• Acknowledgment number (32 bits): The next byte expected. The receiver has received up to and including every byte prior to the acknowledgment. You can see that the acknowledgment field is sent as part of the data segment. That is the way that TCP uses to "piggyback" the acknowledgment as part of the data. In the old days, a separate acknowledgment segment was sent, consuming unnecessary resources and bandwidth.
  • Header Lengthor Data offset (4 bits): The number of 32-bit words in the TCP header. Used to locate the start of the data section.
  • Reserved (6 bits): Reserved for future use. Should be set to 0.
  • Flags (6 bits): six 1-bit flags:
    • Urgent pointer (URG): If set, the urgent pointer field contains a valid pointer, used as shown below.
    • Acknowledgment valid (ACK bit): Set when the acknowledgment field is valid.
    • Reset (RST): There are occasions where problems or invalid segments are received that call for the immediate termination of a connection. The RST flag is used to immediately terminate a connection. This is done instead of issuing a FIN flag, as shown below.
    • Push (PSH): Used by the sender as a notification to tell the destination that data must be immediately passed to the receiving process. Normally, data is buffered by the receiving host until the allowed window size is reached. If the PHS flag is set, the receiver should immediately send the data without waiting for a full buffer. There is a subtle difference between the URG and the PSH flag. If using PSH, all data in the buffer must be correctly passed to the process, and all data continues in the correct order. If using URG, only the urgent data is given to the process, which might result in data being delivered out of order.
    • Synchronization (SYN): Used in the first step of the 3-way handshake for connection establishment. The flag alerts the receiver that a connection needs to be established, and provides synchronization information to the other side – that is, what sequence number they should start with.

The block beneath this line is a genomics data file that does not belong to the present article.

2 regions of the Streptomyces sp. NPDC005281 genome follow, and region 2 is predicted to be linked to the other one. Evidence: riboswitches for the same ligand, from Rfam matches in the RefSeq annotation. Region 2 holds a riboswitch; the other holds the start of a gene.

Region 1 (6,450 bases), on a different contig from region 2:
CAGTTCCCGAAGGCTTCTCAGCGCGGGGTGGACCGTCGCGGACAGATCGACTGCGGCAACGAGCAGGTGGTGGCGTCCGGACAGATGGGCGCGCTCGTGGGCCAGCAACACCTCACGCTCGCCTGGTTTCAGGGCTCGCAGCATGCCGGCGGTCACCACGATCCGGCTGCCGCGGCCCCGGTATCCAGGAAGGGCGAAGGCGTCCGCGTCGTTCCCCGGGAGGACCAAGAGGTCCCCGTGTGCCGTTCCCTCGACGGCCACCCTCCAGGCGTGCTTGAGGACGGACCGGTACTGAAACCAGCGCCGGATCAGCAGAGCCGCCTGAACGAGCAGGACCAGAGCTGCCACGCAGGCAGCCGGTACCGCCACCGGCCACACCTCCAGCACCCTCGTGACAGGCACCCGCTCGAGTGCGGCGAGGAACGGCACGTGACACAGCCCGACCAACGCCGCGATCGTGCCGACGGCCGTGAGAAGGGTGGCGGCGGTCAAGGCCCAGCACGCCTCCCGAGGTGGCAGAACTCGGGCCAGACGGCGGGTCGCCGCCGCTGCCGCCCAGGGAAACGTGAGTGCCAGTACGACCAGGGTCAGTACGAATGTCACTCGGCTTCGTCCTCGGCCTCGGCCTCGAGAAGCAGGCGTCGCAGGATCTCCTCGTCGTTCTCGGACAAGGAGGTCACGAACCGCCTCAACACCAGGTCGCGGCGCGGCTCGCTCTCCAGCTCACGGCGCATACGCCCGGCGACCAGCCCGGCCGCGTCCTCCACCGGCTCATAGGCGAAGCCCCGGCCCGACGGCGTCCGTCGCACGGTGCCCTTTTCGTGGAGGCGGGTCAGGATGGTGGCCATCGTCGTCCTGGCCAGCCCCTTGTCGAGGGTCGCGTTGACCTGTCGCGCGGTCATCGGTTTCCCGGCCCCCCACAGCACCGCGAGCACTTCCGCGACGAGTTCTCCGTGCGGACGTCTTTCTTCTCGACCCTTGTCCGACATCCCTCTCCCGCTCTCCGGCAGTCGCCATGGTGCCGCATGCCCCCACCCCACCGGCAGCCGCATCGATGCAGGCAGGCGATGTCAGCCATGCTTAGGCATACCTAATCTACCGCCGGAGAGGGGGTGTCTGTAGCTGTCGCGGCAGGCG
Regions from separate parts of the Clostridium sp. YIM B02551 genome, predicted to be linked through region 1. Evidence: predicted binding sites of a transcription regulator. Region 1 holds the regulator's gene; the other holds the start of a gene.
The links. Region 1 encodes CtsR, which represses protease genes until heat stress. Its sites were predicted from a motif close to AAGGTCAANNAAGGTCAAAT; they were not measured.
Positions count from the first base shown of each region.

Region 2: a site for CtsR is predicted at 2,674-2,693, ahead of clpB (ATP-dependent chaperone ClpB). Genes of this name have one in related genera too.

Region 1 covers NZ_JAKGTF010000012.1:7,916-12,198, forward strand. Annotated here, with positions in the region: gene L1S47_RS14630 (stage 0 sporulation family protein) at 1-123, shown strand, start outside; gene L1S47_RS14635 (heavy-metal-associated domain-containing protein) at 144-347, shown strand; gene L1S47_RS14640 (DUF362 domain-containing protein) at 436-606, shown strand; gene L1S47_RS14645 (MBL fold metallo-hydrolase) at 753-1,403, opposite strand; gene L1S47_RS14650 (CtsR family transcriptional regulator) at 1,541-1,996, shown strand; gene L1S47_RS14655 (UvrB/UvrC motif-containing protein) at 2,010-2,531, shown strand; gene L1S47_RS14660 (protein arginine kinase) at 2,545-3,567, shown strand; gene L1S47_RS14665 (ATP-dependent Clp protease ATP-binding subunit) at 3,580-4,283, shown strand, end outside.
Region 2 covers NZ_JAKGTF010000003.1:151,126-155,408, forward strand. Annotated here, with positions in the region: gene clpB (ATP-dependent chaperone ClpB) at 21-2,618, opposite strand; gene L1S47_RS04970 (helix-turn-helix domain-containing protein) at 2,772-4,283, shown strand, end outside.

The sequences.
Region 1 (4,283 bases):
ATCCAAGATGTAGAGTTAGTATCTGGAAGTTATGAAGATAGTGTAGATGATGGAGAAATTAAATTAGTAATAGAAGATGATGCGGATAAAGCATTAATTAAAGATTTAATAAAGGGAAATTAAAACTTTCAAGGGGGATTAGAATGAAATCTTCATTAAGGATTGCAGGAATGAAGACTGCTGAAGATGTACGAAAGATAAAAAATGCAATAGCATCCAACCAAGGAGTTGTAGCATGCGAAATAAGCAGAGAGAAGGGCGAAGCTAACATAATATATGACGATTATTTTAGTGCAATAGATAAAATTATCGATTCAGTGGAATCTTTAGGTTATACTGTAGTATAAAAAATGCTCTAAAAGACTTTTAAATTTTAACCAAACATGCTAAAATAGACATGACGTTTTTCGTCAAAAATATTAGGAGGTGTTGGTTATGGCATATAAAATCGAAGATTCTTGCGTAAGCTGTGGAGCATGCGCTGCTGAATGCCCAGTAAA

• Finish (FIN): Used to close a connection. The FIN terminates a connection graciously. This contrasts with the RST flag which abruptly terminates the connection. An abrupt termination using RST can result in some data loss which will never happen if the connection is graciously terminated with the FIN process.
  • Window Size (16 bits): The size of the receive window relative to the acknowledgment field, also known as the "advertised" window. Used to tell the other side the maximum amount of data that it can send with the next segment. This is TCP's built-in feature for flow control.
  • Checksum (16 bits): Protection against bit errors of the TCP header, payload; and a pseudo-header, which consists of the source IP address, the destination IP address, the protocol number for the TCP protocol (6), and the length of the TCP headers and payload.
  • Urgent pointer (16 bits): When urgent data is present, this field indicates the byte position relative to the sequence number. This data is given to the process immediately, even if there is more data in the queue to be delivered.
  • Options (variable): Optional parameters can be used here, such as maximum segment size, the window scale factor F (which multiplies the value of the window size field by 2F), and the timestamp.